19 June 2001
Floating structures use reinforced concrete for pontoons, quays,
wharves, piers, and facilities for small boats.
Drydocks are made of reinforced concrete.
seawater is due to corrosion of the reinforcement. This corrosion can be
accelerated due to improper concrete mix, insufficient concrete cover (thickness
of concrete over the reinforcing steel), improper curing, operational loads,
chemical attack, and volume changes. Using well established mix designs and
construction practices, however, will enhance reinforced concrete durability.
Reinforced concrete in waterfront facilities must meet the criteria set by
the American Concrete Institute (ACI) Standard 318, Building Code
Requirements for Reinforced Concrete. This standard covers the building code
requirements for concrete with and without reinforcing. Additional design
information, with emphasis on waterfront facilities, is included in NAVFAC MIL-
HDBK-1025/6, General Criteria for Waterfront Construction. These manuals
provide general design and application data for a variety of waterfront structures.
Unified Facilities Guide Specification UFGS-03311, Marine Concrete, provides
guidance for cast-in-place concrete subject to exposure to the marine
environment. Unified Facilities Guide Specifications UFGS-02459N, Cast-in-
Place Concrete Piles, UFGS-02395N, Prestressed Concrete Fender Piles, and
UFGS-02456N, Prestressed Concrete Piles, provide guidelines on concrete
Components of Concrete. Concrete is a mixture of Portland cement,
coarse and fine aggregate, and water. Various admixtures, and pozzolans may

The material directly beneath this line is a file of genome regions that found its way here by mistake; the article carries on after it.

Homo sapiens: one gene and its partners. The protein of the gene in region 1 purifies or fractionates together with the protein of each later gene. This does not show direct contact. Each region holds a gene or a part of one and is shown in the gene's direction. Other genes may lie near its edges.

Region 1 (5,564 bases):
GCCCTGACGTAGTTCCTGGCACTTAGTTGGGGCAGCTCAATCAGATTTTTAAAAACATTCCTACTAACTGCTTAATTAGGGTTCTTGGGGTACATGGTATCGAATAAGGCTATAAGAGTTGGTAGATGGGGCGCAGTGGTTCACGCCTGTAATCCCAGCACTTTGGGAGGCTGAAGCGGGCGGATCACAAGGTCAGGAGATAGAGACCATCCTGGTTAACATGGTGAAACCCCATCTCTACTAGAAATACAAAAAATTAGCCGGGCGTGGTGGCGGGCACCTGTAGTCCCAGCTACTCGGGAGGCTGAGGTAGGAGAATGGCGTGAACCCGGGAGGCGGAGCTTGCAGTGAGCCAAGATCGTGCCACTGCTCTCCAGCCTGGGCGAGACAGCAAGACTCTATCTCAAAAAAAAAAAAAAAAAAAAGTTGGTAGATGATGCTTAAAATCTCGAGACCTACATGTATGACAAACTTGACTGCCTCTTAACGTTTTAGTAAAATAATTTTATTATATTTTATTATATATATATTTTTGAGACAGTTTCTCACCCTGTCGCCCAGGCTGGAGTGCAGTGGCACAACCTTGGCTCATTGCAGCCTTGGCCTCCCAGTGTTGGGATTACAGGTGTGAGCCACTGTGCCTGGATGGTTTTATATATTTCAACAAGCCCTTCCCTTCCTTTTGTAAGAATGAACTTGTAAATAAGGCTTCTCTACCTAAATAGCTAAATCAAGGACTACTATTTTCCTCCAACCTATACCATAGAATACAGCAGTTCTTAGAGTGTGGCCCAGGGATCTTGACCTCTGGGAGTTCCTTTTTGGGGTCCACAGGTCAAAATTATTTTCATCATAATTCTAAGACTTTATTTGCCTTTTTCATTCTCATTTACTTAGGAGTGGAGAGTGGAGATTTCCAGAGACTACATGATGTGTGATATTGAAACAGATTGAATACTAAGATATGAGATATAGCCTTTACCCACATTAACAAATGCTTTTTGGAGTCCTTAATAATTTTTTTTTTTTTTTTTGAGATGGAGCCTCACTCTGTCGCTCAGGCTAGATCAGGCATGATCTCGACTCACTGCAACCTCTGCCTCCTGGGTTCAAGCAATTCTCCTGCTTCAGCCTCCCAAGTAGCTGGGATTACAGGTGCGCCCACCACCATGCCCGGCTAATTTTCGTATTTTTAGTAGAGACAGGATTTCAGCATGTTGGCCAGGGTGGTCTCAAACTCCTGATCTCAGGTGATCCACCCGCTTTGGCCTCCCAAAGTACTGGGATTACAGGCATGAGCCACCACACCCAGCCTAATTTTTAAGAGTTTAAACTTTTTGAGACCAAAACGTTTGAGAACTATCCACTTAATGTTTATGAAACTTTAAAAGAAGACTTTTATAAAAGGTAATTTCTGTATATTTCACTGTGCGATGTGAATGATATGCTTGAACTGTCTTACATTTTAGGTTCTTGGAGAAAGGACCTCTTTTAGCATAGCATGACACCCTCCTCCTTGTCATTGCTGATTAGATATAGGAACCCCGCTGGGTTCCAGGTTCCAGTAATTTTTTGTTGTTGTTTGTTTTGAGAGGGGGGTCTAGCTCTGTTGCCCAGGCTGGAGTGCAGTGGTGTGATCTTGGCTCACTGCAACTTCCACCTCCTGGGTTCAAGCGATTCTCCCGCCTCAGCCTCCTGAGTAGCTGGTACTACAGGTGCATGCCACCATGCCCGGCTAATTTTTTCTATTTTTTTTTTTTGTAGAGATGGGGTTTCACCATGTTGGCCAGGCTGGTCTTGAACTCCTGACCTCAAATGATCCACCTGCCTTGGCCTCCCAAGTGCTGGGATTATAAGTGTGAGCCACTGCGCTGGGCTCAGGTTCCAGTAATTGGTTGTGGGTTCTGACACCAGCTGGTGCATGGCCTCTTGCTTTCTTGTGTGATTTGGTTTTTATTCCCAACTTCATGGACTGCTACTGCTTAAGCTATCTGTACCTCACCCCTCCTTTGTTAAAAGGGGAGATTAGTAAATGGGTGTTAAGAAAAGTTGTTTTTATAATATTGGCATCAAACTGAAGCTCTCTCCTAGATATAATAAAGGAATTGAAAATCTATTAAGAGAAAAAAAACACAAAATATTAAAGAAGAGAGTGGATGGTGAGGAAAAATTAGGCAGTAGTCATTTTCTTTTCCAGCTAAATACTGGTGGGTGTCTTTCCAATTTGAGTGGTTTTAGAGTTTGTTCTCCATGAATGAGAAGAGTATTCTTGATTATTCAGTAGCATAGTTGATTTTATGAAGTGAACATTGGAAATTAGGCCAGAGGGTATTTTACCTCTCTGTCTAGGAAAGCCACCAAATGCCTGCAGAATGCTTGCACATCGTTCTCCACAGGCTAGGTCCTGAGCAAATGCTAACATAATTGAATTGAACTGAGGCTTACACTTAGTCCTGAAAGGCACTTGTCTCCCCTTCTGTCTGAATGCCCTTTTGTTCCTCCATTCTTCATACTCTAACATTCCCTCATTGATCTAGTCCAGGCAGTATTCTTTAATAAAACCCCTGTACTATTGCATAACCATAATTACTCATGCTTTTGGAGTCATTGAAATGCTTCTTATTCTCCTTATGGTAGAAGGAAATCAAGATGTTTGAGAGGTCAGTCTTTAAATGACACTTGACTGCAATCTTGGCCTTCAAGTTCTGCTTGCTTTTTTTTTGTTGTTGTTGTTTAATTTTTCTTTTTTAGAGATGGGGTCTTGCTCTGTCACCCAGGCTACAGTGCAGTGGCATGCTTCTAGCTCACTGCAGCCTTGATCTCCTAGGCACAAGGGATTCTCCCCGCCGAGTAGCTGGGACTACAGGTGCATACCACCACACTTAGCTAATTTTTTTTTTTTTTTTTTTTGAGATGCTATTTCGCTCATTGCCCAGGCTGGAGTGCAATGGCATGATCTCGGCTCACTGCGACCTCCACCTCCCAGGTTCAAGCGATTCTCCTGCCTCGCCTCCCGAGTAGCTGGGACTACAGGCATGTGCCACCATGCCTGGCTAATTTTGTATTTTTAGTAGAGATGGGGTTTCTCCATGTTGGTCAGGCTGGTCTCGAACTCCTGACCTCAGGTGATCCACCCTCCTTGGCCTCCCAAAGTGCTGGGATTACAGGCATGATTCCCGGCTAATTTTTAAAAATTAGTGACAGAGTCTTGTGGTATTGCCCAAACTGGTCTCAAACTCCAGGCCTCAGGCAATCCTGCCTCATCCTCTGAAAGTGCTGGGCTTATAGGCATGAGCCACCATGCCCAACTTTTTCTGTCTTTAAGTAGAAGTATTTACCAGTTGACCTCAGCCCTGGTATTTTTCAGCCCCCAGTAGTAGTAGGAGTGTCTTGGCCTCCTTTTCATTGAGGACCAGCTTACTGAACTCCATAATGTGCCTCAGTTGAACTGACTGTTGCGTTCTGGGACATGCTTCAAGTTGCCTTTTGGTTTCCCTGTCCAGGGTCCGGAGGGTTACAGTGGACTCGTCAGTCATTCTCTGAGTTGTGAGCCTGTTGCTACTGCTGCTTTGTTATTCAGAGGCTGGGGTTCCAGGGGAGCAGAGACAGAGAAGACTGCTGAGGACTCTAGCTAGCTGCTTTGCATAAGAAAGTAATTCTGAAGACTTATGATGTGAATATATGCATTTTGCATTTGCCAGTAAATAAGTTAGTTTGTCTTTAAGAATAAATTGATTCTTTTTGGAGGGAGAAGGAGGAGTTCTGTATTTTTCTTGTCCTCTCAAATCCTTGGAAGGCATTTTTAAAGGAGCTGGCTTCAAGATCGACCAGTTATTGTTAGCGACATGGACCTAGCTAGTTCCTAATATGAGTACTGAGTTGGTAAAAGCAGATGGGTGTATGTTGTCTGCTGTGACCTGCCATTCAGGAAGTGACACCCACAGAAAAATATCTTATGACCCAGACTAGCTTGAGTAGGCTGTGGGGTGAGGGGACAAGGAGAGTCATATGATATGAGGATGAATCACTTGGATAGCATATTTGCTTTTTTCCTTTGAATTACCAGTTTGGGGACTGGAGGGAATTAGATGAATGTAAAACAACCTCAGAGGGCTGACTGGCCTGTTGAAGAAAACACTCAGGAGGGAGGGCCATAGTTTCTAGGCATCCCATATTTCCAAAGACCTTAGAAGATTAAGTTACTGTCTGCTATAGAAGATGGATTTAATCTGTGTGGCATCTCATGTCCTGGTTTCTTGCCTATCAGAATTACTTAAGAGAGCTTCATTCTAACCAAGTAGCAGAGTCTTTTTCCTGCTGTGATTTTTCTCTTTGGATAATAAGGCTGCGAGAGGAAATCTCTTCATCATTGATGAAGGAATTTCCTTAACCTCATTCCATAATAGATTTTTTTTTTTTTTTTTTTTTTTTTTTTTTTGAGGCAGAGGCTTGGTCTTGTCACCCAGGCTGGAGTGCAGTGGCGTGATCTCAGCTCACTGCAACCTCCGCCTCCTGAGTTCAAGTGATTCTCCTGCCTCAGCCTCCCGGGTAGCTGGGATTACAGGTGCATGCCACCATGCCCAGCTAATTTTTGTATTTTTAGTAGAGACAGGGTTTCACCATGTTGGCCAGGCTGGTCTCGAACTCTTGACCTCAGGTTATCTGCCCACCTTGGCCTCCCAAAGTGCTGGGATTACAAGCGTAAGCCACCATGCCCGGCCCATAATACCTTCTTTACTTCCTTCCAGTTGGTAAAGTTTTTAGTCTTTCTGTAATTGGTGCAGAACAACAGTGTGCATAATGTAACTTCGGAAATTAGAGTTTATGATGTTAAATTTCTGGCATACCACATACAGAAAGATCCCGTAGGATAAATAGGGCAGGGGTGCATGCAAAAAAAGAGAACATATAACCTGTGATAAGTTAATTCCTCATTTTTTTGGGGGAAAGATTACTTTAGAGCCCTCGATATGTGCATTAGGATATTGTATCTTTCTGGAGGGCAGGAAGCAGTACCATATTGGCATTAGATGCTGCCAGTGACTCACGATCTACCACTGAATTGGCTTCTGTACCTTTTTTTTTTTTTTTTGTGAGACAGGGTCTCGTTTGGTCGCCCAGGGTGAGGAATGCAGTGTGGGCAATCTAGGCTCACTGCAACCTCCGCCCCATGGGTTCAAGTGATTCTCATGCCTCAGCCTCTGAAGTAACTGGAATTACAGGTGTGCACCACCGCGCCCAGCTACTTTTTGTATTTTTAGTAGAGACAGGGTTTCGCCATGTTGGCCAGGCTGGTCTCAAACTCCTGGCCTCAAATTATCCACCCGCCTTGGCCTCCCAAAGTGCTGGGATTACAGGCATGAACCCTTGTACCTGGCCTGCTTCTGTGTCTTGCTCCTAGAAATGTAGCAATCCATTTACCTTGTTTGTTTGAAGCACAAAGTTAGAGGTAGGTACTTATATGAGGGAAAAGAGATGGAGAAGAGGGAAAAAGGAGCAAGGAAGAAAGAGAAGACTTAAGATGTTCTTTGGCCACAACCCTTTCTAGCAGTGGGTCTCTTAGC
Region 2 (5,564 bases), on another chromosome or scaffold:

be used to improve the strength, workability, and service life. Preparation and
proportioning of concrete mixtures should follow the recommendations of the
Portland Cement Association's, Principles of Quality Concrete, and ACI 211,
Recommended Practice for Selecting Proportions for Concrete
3-3.2.1 Cement. Five types of Portland cement are described in ASTM C
150A, Cement, Portland. For concrete structures exposed to seawater, Types II
and V should be used. Type II is a sulfate-resisting cement. Type V, however, is
no longer being produced. Low alkali cements should be used with potentially
Do not use any product containing sodium or calcium, as it will likely
accelerate the onset of rebar corrosion.
3-3.2.2 Aggregates. Aggregates are used in concrete mixtures to improve
durability and reduce costs. They usually make up 60 to 80 percent of the volume
of the concrete. The shape and size of the aggregate should meet the
requirements specified in ASTM C 330. Aggregates are a mixture of sand and
rock. Marine aggregates, such as coral, should not be used. However, if marine